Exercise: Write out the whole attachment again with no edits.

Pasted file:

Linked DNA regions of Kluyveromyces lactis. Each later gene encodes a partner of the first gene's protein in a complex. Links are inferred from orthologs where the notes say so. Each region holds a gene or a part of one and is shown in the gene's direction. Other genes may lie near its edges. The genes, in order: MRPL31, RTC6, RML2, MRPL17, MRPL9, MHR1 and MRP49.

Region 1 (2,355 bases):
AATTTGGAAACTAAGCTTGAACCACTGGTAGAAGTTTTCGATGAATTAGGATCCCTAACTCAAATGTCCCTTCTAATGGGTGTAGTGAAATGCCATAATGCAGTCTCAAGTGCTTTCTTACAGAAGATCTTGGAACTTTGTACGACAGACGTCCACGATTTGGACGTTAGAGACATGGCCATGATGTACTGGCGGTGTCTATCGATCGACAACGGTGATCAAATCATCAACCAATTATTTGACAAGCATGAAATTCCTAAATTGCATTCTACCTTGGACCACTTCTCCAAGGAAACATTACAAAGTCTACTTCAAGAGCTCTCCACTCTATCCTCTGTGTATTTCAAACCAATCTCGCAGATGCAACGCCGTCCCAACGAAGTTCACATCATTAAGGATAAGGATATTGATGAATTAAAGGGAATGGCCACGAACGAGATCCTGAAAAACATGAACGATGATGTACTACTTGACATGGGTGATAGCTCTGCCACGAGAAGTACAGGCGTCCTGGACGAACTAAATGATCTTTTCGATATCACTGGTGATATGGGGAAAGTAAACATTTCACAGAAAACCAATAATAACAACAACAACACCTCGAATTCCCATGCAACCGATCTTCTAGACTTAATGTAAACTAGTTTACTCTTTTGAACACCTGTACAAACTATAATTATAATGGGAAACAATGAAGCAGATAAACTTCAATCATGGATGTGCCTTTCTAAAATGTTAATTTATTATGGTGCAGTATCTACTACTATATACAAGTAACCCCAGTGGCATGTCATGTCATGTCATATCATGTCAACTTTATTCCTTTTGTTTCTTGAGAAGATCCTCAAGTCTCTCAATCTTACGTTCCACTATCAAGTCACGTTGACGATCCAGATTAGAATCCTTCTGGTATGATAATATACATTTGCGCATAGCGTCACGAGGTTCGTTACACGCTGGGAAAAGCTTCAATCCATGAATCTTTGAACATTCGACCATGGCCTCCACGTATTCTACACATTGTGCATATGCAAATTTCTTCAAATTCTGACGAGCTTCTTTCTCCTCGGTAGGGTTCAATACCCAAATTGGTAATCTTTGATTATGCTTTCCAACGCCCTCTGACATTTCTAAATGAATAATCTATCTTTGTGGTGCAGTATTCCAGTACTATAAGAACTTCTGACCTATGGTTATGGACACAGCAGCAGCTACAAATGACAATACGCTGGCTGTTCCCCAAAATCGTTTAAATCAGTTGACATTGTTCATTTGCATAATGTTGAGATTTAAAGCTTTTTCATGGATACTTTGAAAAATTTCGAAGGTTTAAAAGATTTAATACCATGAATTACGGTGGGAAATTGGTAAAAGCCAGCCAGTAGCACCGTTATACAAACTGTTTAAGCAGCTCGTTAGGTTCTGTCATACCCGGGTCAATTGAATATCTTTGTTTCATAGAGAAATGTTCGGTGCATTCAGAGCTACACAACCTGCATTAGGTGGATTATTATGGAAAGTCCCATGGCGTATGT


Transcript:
Linked DNA regions of Kluyveromyces lactis. Each later gene encodes a partner of the first gene's protein in a complex. Links are inferred from orthologs where the notes say so. Each region holds a gene or a part of one and is shown in the gene's direction. Other genes may lie near its edges. The genes, in order: MRPL31, RTC6, RML2, MRPL17, MRPL9, MHR1 and MRP49.

Region 1 (2,355 bases):
AATTTGGAAACTAAGCTTGAACCACTGGTAGAAGTTTTCGATGAATTAGGATCCCTAACTCAAATGTCCCTTCTAATGGGTGTAGTGAAATGCCATAATGCAGTCTCAAGTGCTTTCTTACAGAAGATCTTGGAACTTTGTACGACAGACGTCCACGATTTGGACGTTAGAGACATGGCCATGATGTACTGGCGGTGTCTATCGATCGACAACGGTGATCAAATCATCAACCAATTATTTGACAAGCATGAAATTCCTAAATTGCATTCTACCTTGGACCACTTCTCCAAGGAAACATTACAAAGTCTACTTCAAGAGCTCTCCACTCTATCCTCTGTGTATTTCAAACCAATCTCGCAGATGCAACGCCGTCCCAACGAAGTTCACATCATTAAGGATAAGGATATTGATGAATTAAAGGGAATGGCCACGAACGAGATCCTGAAAAACATGAACGATGATGTACTACTTGACATGGGTGATAGCTCTGCCACGAGAAGTACAGGCGTCCTGGACGAACTAAATGATCTTTTCGATATCACTGGTGATATGGGGAAAGTAAACATTTCACAGAAAACCAATAATAACAACAACAACACCTCGAATTCCCATGCAACCGATCTTCTAGACTTAATGTAAACTAGTTTACTCTTTTGAACACCTGTACAAACTATAATTATAATGGGAAACAATGAAGCAGATAAACTTCAATCATGGATGTGCCTTTCTAAAATGTTAATTTATTATGGTGCAGTATCTACTACTATATACAAGTAACCCCAGTGGCATGTCATGTCATGTCATATCATGTCAACTTTATTCCTTTTGTTTCTTGAGAAGATCCTCAAGTCTCTCAATCTTACGTTCCACTATCAAGTCACGTTGACGATCCAGATTAGAATCCTTCTGGTATGATAATATACATTTGCGCATAGCGTCACGAGGTTCGTTACACGCTGGGAAAAGCTTCAATCCATGAATCTTTGAACATTCGACCATGGCCTCCACGTATTCTACACATTGTGCATATGCAAATTTCTTCAAATTCTGACGAGCTTCTTTCTCCTCGGTAGGGTTCAATACCCAAATTGGTAATCTTTGATTATGCTTTCCAACGCCCTCTGACATTTCTAAATGAATAATCTATCTTTGTGGTGCAGTATTCCAGTACTATAAGAACTTCTGACCTATGGTTATGGACACAGCAGCAGCTACAAATGACAATACGCTGGCTGTTCCCCAAAATCGTTTAAATCAGTTGACATTGTTCATTTGCATAATGTTGAGATTTAAAGCTTTTTCATGGATACTTTGAAAAATTTCGAAGGTTTAAAAGATTTAATACCATGAATTACGGTGGGAAATTGGTAAAAGCCAGCCAGTAGCACCGTTATACAAACTGTTTAAGCAGCTCGTTAGGTTCTGTCATACCCGGGTCAATTGAATATCTTTGTTTCATAGAGAAATGTTCGGTGCATTCAGAGCTACACAACCTGCATTAGGTGGATTATTATGGAAAGTCCCATGGCGTATGT